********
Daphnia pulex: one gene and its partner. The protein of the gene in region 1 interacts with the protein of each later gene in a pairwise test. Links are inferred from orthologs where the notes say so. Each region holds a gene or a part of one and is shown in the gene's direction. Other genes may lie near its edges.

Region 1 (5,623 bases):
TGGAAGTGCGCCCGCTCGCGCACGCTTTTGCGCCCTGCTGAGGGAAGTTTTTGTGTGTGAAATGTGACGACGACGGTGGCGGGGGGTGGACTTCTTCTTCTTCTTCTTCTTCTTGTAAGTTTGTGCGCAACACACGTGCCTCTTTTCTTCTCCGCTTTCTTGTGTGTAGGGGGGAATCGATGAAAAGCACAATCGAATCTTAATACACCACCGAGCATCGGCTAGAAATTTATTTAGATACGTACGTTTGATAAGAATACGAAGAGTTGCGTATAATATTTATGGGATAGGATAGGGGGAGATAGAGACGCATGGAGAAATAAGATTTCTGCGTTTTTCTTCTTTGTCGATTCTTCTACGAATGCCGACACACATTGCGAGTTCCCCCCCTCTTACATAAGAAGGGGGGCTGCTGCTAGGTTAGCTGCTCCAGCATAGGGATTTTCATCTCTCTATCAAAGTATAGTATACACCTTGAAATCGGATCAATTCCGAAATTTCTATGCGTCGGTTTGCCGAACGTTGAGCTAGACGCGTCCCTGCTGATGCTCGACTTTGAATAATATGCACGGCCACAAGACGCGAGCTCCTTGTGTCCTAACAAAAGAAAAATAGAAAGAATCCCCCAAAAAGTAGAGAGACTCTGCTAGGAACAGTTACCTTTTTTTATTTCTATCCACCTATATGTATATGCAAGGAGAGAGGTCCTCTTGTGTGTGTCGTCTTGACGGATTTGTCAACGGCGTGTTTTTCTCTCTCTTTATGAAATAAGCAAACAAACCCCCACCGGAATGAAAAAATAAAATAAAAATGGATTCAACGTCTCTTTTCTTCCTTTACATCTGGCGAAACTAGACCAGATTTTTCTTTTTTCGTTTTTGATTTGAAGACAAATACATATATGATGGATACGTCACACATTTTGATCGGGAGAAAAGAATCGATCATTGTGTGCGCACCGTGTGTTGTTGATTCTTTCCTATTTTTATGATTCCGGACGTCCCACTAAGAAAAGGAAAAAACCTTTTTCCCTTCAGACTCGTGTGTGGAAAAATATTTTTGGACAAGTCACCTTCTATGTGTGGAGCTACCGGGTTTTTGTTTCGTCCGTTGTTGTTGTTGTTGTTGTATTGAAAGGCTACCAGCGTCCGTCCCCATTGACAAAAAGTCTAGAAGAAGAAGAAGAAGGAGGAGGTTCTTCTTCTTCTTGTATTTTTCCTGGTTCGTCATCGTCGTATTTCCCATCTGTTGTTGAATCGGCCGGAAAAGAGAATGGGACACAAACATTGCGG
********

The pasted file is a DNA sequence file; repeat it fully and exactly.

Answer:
Daphnia pulex: one gene and its partner. The protein of the gene in region 1 interacts with the protein of each later gene in a pairwise test. Links are inferred from orthologs where the notes say so. Each region holds a gene or a part of one and is shown in the gene's direction. Other genes may lie near its edges.

Region 1 (5,623 bases):
TGGAAGTGCGCCCGCTCGCGCACGCTTTTGCGCCCTGCTGAGGGAAGTTTTTGTGTGTGAAATGTGACGACGACGGTGGCGGGGGGTGGACTTCTTCTTCTTCTTCTTCTTCTTGTAAGTTTGTGCGCAACACACGTGCCTCTTTTCTTCTCCGCTTTCTTGTGTGTAGGGGGGAATCGATGAAAAGCACAATCGAATCTTAATACACCACCGAGCATCGGCTAGAAATTTATTTAGATACGTACGTTTGATAAGAATACGAAGAGTTGCGTATAATATTTATGGGATAGGATAGGGGGAGATAGAGACGCATGGAGAAATAAGATTTCTGCGTTTTTCTTCTTTGTCGATTCTTCTACGAATGCCGACACACATTGCGAGTTCCCCCCCTCTTACATAAGAAGGGGGGCTGCTGCTAGGTTAGCTGCTCCAGCATAGGGATTTTCATCTCTCTATCAAAGTATAGTATACACCTTGAAATCGGATCAATTCCGAAATTTCTATGCGTCGGTTTGCCGAACGTTGAGCTAGACGCGTCCCTGCTGATGCTCGACTTTGAATAATATGCACGGCCACAAGACGCGAGCTCCTTGTGTCCTAACAAAAGAAAAATAGAAAGAATCCCCCAAAAAGTAGAGAGACTCTGCTAGGAACAGTTACCTTTTTTTATTTCTATCCACCTATATGTATATGCAAGGAGAGAGGTCCTCTTGTGTGTGTCGTCTTGACGGATTTGTCAACGGCGTGTTTTTCTCTCTCTTTATGAAATAAGCAAACAAACCCCCACCGGAATGAAAAAATAAAATAAAAATGGATTCAACGTCTCTTTTCTTCCTTTACATCTGGCGAAACTAGACCAGATTTTTCTTTTTTCGTTTTTGATTTGAAGACAAATACATATATGATGGATACGTCACACATTTTGATCGGGAGAAAAGAATCGATCATTGTGTGCGCACCGTGTGTTGTTGATTCTTTCCTATTTTTATGATTCCGGACGTCCCACTAAGAAAAGGAAAAAACCTTTTTCCCTTCAGACTCGTGTGTGGAAAAATATTTTTGGACAAGTCACCTTCTATGTGTGGAGCTACCGGGTTTTTGTTTCGTCCGTTGTTGTTGTTGTTGTTGTATTGAAAGGCTACCAGCGTCCGTCCCCATTGACAAAAAGTCTAGAAGAAGAAGAAGAAGGAGGAGGTTCTTCTTCTTCTTGTATTTTTCCTGGTTCGTCATCGTCGTATTTCCCATCTGTTGTTGAATCGGCCGGAAAAGAGAATGGGACACAAACATTGCGG